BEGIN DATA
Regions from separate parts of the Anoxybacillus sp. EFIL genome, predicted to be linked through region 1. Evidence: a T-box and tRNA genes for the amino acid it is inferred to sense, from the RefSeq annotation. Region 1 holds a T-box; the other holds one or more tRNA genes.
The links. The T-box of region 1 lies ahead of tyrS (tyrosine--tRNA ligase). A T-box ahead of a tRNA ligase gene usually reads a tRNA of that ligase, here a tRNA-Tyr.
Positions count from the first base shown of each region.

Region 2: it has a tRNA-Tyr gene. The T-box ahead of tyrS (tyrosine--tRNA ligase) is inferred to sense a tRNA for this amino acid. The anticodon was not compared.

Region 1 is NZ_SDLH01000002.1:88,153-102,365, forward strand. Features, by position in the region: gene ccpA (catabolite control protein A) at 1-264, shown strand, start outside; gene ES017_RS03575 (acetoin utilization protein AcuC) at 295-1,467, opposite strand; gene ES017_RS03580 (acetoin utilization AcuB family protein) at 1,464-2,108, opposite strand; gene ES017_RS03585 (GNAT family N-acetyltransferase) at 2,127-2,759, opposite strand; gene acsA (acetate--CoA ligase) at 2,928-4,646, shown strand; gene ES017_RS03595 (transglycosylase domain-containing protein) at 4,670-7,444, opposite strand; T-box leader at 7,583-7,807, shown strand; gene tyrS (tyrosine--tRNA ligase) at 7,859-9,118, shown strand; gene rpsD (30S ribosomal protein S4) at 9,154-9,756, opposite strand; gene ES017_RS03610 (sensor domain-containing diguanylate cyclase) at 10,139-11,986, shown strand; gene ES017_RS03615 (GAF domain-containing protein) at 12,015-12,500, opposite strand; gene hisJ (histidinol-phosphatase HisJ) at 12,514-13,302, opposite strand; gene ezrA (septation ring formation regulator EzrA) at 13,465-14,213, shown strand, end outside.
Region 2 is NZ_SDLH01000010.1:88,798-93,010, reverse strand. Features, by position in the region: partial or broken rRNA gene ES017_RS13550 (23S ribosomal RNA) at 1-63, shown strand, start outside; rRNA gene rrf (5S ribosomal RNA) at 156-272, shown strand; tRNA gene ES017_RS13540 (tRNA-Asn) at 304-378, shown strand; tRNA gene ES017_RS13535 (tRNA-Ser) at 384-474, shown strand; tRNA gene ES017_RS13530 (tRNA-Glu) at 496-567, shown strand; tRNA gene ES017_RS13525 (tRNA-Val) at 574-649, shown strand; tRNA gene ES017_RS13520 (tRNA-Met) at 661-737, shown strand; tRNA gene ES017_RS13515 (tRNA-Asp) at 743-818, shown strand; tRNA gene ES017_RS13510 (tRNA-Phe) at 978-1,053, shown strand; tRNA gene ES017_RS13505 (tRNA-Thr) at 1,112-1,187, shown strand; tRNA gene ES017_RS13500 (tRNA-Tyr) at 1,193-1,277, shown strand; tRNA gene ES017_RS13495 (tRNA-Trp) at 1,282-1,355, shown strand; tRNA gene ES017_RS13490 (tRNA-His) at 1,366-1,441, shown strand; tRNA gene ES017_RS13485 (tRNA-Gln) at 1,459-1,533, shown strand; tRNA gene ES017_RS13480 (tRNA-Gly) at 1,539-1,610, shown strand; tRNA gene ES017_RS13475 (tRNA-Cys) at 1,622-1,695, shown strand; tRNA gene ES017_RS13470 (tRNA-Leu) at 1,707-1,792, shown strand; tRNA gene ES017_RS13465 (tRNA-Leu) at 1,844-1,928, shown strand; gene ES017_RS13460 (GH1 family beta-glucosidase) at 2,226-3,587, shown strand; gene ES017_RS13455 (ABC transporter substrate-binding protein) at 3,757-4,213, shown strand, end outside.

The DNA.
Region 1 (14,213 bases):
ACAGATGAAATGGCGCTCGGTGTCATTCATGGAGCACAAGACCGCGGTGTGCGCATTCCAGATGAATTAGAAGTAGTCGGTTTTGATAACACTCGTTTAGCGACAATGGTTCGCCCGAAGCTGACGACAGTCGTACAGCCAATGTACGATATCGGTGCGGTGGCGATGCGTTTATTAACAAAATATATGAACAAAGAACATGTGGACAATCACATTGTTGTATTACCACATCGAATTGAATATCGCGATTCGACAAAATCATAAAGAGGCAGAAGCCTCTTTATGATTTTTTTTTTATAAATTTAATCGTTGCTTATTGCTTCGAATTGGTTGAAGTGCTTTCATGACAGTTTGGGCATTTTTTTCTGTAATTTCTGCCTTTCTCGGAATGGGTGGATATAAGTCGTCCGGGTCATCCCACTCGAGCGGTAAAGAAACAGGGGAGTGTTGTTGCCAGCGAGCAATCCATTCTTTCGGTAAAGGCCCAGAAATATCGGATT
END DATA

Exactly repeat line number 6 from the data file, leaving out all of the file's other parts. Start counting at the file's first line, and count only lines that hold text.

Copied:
Region 2 is NZ_SDLH01000010.1:88,798-93,010, reverse strand. Features, by position in the region: partial or broken rRNA gene ES017_RS13550 (23S ribosomal RNA) at 1-63, shown strand, start outside; rRNA gene rrf (5S ribosomal RNA) at 156-272, shown strand; tRNA gene ES017_RS13540 (tRNA-Asn) at 304-378, shown strand; tRNA gene ES017_RS13535 (tRNA-Ser) at 384-474, shown strand; tRNA gene ES017_RS13530 (tRNA-Glu) at 496-567, shown strand; tRNA gene ES017_RS13525 (tRNA-Val) at 574-649, shown strand; tRNA gene ES017_RS13520 (tRNA-Met) at 661-737, shown strand; tRNA gene ES017_RS13515 (tRNA-Asp) at 743-818, shown strand; tRNA gene ES017_RS13510 (tRNA-Phe) at 978-1,053, shown strand; tRNA gene ES017_RS13505 (tRNA-Thr) at 1,112-1,187, shown strand; tRNA gene ES017_RS13500 (tRNA-Tyr) at 1,193-1,277, shown strand; tRNA gene ES017_RS13495 (tRNA-Trp) at 1,282-1,355, shown strand; tRNA gene ES017_RS13490 (tRNA-His) at 1,366-1,441, shown strand; tRNA gene ES017_RS13485 (tRNA-Gln) at 1,459-1,533, shown strand; tRNA gene ES017_RS13480 (tRNA-Gly) at 1,539-1,610, shown strand; tRNA gene ES017_RS13475 (tRNA-Cys) at 1,622-1,695, shown strand; tRNA gene ES017_RS13470 (tRNA-Leu) at 1,707-1,792, shown strand; tRNA gene ES017_RS13465 (tRNA-Leu) at 1,844-1,928, shown strand; gene ES017_RS13460 (GH1 family beta-glucosidase) at 2,226-3,587, shown strand; gene ES017_RS13455 (ABC transporter substrate-binding protein) at 3,757-4,213, shown strand, end outside.